Paramore have never claimed to be a Christian band, but a “band with Christians in it.” That’s a reasonable distinction for rock musicians. Fairly or not, there’s a stigma attached to the former, while the latter leaves plenty of wiggle room: You may believe in God, but you won’t let it stop you from achieving success by any means necessary. As a result, proclaiming Christian faith means less every time an artist does it — as many in Nashville do.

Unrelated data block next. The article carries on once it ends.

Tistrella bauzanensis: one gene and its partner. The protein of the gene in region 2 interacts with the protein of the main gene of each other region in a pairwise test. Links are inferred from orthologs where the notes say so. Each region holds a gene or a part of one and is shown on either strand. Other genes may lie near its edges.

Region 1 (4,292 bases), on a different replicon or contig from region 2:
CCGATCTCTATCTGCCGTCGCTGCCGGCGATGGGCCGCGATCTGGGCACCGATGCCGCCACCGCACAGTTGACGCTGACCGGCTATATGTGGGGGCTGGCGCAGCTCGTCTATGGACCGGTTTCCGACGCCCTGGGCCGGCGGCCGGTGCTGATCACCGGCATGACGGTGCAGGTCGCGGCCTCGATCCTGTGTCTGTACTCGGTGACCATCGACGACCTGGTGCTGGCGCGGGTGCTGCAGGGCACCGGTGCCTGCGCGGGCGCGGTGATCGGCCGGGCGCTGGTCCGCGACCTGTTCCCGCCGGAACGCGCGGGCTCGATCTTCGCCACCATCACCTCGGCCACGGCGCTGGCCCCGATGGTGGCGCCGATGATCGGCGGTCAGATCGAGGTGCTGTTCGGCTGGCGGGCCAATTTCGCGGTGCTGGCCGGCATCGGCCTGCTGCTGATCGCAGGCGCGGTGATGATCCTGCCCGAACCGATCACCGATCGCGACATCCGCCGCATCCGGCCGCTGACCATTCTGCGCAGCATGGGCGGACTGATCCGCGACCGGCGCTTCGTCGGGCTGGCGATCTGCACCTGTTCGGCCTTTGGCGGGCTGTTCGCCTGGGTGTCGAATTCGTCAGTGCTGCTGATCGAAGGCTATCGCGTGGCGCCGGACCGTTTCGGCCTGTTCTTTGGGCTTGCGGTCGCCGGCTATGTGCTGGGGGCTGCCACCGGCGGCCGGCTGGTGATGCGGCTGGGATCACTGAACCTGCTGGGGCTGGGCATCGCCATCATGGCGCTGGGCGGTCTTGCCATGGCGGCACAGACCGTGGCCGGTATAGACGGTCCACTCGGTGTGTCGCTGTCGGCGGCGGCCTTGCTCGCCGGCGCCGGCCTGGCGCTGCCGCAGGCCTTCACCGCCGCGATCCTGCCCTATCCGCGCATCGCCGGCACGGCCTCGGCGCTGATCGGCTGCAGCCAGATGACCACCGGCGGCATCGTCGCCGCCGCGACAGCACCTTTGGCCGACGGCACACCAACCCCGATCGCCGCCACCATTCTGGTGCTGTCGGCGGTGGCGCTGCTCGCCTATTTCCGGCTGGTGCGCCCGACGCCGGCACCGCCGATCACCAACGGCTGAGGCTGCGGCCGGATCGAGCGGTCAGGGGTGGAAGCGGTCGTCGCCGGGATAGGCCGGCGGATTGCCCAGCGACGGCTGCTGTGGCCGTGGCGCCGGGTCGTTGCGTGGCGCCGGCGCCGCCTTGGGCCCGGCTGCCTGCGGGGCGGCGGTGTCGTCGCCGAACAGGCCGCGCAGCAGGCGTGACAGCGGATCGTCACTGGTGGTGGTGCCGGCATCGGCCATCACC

Still, a confession of faith, however mealy-mouthed, cannot be entirely divorced from a band’s work. (See Walk On: The Spiritual Journey of U2 for just one example of our culture’s obsession with decoding divine intent.) Which is why the circumstances surrounding Paramore’s recent fissure are so interesting. It’s the latest public eruption of the ongoing tension between Nashville’s Bible Belt underpinnings and the music industry’s Dionysian demands, with artists trying to stake out an identity in between.

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